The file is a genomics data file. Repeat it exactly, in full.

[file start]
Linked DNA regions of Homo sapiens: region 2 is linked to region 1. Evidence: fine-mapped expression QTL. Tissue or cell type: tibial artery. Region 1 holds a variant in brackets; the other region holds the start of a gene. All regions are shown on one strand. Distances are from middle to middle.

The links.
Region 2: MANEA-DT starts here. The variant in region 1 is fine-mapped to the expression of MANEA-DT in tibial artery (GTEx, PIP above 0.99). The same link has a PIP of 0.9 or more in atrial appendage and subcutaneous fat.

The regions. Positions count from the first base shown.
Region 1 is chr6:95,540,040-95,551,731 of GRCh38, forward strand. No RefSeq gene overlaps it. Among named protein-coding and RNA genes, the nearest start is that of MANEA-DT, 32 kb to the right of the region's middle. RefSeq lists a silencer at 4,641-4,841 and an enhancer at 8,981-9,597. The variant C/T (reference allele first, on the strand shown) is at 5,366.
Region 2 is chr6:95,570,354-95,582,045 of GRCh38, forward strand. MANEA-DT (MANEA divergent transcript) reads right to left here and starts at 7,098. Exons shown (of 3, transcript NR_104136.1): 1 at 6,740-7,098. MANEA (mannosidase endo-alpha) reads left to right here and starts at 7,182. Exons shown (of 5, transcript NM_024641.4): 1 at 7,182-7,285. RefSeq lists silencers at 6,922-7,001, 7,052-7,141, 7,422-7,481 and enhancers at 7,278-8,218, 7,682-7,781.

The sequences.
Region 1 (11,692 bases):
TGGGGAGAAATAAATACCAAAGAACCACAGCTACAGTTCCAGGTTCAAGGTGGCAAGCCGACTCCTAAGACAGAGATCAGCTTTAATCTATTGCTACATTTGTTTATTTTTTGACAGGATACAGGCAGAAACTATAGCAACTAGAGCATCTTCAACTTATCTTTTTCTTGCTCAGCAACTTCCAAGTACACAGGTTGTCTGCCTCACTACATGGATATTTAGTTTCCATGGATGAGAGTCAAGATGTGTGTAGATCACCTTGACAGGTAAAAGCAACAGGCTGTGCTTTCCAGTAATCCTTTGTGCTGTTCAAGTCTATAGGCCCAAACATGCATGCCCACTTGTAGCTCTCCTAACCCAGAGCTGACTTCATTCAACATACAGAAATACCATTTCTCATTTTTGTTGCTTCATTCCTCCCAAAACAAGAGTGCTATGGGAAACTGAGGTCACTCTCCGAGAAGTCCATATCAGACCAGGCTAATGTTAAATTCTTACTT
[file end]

Linked DNA regions of Homo sapiens: region 2 is linked to region 1. Evidence: fine-mapped expression QTL. Tissue or cell type: tibial artery. Region 1 holds a variant in brackets; the other region holds the start of a gene. All regions are shown on one strand. Distances are from middle to middle.

The links.
Region 2: MANEA-DT starts here. The variant in region 1 is fine-mapped to the expression of MANEA-DT in tibial artery (GTEx, PIP above 0.99). The same link has a PIP of 0.9 or more in atrial appendage and subcutaneous fat.

The regions. Positions count from the first base shown.
Region 1 is chr6:95,540,040-95,551,731 of GRCh38, forward strand. No RefSeq gene overlaps it. Among named protein-coding and RNA genes, the nearest start is that of MANEA-DT, 32 kb to the right of the region's middle. RefSeq lists a silencer at 4,641-4,841 and an enhancer at 8,981-9,597. The variant C/T (reference allele first, on the strand shown) is at 5,366.
Region 2 is chr6:95,570,354-95,582,045 of GRCh38, forward strand. MANEA-DT (MANEA divergent transcript) reads right to left here and starts at 7,098. Exons shown (of 3, transcript NR_104136.1): 1 at 6,740-7,098. MANEA (mannosidase endo-alpha) reads left to right here and starts at 7,182. Exons shown (of 5, transcript NM_024641.4): 1 at 7,182-7,285. RefSeq lists silencers at 6,922-7,001, 7,052-7,141, 7,422-7,481 and enhancers at 7,278-8,218, 7,682-7,781.

The sequences.
Region 1 (11,692 bases):
TGGGGAGAAATAAATACCAAAGAACCACAGCTACAGTTCCAGGTTCAAGGTGGCAAGCCGACTCCTAAGACAGAGATCAGCTTTAATCTATTGCTACATTTGTTTATTTTTTGACAGGATACAGGCAGAAACTATAGCAACTAGAGCATCTTCAACTTATCTTTTTCTTGCTCAGCAACTTCCAAGTACACAGGTTGTCTGCCTCACTACATGGATATTTAGTTTCCATGGATGAGAGTCAAGATGTGTGTAGATCACCTTGACAGGTAAAAGCAACAGGCTGTGCTTTCCAGTAATCCTTTGTGCTGTTCAAGTCTATAGGCCCAAACATGCATGCCCACTTGTAGCTCTCCTAACCCAGAGCTGACTTCATTCAACATACAGAAATACCATTTCTCATTTTTGTTGCTTCATTCCTCCCAAAACAAGAGTGCTATGGGAAACTGAGGTCACTCTCCGAGAAGTCCATATCAGACCAGGCTAATGTTAAATTCTTACTT